This article was originally published in February 2007 and was updated in 2012 by Ariel Gilbert-Knight.
Your nonprofit or library relies on software to get its work done, and unexplained software crashes and error messages can bring your work to a standstill. When this happens, it's tempting to call tech support immediately. But before you make the call, there are basic steps you can take to solve software problems on your own, or at least narrow down their causes.
The next time you have a software problem, try these troubleshooting tips in the order they're listed below. Carefully document the steps you take. That way, if a tech support call becomes necessary, at least you'll have a good idea of what isn't causing the problem.
Every piece of software uses Random Access Memory (RAM). The more software that's running on your computer, the more RAM it uses. This can be especially problematic if you're using older machines that don't have a lot of RAM. So if a software program refuses to load or is running slowly, the first thing to do is to close all other open applications.
If you want to find out which open applications might be hogging your RAM, both Windows and Macintosh operating systems (OS) have tools that display this information:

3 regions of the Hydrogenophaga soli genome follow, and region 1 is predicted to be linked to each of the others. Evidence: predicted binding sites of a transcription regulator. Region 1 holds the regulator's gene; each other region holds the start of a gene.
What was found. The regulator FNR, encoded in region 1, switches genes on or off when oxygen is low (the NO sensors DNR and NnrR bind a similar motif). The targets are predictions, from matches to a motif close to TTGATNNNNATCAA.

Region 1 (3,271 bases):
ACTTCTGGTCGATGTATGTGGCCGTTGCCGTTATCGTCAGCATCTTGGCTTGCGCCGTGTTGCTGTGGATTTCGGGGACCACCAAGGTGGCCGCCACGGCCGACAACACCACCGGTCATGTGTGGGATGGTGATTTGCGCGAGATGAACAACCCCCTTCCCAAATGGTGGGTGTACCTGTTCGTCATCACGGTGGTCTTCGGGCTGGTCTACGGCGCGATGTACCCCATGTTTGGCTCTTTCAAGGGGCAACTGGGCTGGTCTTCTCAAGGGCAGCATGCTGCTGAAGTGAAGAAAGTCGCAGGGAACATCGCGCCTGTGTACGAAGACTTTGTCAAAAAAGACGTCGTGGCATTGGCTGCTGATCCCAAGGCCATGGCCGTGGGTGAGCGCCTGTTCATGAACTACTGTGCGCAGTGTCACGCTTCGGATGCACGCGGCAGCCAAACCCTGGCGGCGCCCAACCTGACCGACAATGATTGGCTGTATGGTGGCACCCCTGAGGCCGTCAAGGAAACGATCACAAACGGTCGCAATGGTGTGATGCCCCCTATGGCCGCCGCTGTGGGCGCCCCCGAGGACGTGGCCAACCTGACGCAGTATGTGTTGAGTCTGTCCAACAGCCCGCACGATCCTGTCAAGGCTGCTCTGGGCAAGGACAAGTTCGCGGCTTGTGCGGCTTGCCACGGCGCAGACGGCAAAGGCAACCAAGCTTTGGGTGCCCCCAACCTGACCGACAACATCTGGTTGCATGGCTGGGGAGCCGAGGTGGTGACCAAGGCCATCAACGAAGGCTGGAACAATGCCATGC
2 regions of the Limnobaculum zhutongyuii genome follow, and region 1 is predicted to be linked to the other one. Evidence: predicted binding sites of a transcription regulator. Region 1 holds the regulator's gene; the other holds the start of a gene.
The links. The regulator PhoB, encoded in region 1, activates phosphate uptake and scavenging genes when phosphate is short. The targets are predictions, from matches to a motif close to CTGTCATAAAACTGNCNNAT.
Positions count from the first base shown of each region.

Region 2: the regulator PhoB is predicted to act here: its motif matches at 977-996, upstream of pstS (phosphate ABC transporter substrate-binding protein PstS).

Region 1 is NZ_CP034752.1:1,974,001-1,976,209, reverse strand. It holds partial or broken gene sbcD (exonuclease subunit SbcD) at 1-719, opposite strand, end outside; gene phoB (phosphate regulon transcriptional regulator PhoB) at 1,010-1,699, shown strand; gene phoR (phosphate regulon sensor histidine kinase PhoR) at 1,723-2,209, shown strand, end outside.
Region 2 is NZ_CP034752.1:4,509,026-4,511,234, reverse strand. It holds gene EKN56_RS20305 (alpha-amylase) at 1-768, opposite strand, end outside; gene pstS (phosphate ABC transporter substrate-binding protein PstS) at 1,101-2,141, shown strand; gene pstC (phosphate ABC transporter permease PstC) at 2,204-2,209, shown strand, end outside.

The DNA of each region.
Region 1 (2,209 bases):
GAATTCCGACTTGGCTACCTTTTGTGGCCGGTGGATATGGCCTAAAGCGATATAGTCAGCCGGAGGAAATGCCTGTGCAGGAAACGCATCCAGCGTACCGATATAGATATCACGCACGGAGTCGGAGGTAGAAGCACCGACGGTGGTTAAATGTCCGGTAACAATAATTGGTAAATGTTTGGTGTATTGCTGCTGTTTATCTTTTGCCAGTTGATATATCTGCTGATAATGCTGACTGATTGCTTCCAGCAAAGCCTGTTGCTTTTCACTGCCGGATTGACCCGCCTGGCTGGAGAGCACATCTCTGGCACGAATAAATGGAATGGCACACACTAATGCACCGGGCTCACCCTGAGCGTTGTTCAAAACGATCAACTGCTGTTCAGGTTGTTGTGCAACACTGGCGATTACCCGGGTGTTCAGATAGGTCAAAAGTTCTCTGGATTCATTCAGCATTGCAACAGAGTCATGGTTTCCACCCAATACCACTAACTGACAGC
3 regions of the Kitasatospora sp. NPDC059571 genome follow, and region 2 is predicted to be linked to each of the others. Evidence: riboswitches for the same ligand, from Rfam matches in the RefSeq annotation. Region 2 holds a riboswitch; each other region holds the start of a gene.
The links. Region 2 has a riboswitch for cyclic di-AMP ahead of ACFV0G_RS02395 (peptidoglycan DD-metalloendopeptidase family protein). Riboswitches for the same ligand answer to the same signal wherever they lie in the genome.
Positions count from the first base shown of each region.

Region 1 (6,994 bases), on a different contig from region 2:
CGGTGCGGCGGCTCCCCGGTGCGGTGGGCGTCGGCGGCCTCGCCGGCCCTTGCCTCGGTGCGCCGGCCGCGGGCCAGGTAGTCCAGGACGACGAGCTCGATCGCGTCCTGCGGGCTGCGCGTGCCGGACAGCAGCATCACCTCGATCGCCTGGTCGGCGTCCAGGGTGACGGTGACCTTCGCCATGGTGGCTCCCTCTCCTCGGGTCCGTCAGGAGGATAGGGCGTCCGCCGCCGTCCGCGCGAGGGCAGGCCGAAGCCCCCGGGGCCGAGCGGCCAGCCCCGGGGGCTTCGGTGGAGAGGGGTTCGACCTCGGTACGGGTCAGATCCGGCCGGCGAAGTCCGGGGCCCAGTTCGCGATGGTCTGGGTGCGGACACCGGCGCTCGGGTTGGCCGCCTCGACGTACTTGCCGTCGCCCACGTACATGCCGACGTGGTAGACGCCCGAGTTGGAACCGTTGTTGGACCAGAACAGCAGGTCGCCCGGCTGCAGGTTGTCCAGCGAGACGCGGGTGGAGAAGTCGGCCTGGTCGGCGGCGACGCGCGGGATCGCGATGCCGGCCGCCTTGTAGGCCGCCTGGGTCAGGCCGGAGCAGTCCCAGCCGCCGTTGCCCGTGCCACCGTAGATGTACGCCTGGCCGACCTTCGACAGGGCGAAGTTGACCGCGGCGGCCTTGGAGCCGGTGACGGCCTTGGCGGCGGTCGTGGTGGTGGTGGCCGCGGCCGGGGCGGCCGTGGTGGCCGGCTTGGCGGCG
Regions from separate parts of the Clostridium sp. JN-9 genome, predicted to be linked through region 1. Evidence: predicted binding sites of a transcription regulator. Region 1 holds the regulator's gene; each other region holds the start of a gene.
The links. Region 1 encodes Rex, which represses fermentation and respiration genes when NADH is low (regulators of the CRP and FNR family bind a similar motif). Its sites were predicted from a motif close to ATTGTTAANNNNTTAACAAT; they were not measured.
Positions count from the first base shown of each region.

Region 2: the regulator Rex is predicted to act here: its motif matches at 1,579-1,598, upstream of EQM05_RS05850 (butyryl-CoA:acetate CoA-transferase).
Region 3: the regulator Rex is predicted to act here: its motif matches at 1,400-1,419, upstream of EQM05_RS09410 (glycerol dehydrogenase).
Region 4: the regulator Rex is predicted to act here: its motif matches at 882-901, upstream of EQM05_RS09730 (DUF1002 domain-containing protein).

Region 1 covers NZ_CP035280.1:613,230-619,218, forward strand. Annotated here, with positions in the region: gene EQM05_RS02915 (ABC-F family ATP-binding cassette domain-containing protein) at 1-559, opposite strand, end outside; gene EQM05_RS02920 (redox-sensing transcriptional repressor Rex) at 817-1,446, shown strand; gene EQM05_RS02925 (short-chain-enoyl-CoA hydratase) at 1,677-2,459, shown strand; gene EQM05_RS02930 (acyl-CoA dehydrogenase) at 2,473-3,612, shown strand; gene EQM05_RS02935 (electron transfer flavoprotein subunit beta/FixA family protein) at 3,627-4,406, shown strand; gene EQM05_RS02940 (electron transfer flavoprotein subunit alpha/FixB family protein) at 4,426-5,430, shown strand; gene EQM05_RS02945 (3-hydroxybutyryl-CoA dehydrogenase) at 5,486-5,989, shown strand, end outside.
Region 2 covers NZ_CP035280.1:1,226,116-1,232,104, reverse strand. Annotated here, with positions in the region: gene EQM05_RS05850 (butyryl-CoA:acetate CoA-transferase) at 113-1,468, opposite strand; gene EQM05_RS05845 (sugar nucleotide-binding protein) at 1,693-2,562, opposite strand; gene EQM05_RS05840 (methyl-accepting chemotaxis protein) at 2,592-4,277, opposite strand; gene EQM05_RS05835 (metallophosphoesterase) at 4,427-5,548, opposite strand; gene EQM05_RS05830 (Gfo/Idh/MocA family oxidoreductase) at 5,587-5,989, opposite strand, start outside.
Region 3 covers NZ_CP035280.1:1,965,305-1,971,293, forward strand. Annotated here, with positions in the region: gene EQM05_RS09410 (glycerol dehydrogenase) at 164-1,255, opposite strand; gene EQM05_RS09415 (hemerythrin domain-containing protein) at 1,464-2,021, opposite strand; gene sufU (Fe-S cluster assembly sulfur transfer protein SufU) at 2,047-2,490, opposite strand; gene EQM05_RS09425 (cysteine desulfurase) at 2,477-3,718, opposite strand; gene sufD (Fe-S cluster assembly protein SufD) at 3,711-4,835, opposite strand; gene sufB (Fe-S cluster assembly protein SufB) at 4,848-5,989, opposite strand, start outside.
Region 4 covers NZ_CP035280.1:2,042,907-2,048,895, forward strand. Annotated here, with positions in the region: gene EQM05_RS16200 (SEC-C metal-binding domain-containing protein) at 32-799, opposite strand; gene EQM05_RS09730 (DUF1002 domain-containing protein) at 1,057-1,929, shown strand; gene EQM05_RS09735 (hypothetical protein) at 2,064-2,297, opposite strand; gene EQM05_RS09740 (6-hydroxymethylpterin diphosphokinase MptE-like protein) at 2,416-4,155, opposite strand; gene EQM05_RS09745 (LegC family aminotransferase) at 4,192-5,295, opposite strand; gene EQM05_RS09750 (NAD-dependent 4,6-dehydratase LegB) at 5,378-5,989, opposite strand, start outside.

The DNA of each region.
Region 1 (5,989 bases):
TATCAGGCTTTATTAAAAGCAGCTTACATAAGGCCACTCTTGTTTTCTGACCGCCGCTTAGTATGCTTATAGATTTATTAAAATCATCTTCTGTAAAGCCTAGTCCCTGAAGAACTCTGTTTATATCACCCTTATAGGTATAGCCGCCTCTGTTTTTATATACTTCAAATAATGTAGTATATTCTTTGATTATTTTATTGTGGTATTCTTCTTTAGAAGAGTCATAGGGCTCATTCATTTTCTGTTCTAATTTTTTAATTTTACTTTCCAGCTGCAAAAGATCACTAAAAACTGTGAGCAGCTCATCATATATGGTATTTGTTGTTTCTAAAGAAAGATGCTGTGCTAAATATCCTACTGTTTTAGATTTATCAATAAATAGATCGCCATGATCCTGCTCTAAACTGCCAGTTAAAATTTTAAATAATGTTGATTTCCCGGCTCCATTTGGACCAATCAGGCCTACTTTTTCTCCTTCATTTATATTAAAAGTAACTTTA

Software problems can stem from a conflict with other programs or simply from difficulties the software encountered when starting up. Shutting the program down and restarting it can sometimes resolve these issues.
If restarting the problematic program doesn't resolve the issue, try rebooting your computer. Once the computer has fully restarted, re-launch the application in question and see if the problem has been resolved.
No matter what software problems you encounter, chances are it's happened to someone else. So there's a good chance you can find help on the Internet. Here are a few places to get started:
Changes to software and hardware can sometimes cause software problems, such as:
Sometimes, software problems occur because critical application files have been removed, updated, or deleted. For example, many Windows applications use Dynamic Link Library (DLL) files to perform basic tasks. Often, several applications will use the same DLL file. If you've recently removed one program from your computer, it's possible you removed DLL files that another program relied on. Similarly, adding a program could add or update DLL files. Applications that were dependent on those DLL files may become unstable or stop working entirely.
To ensure that all the necessary files are intact, you can completely uninstall the problematic software, then reinstall it. Even if you remove a program using its built-in uninstall wizard (if it includes one), it's still a good idea to check your hard drive's Program Files folder — usually located on the C drive — for any remnants of the program, and delete any files or folders you find.
Before reinstalling, check to see if there's a new version of the program available. The vendor or developer might have introduced bug fixes that address the issue you're having.
Software vendors may also fix bugs by issuing patches — small software updates that address known problems. Even if you're using the most current version of the software, there may be a more recent patch available for that version.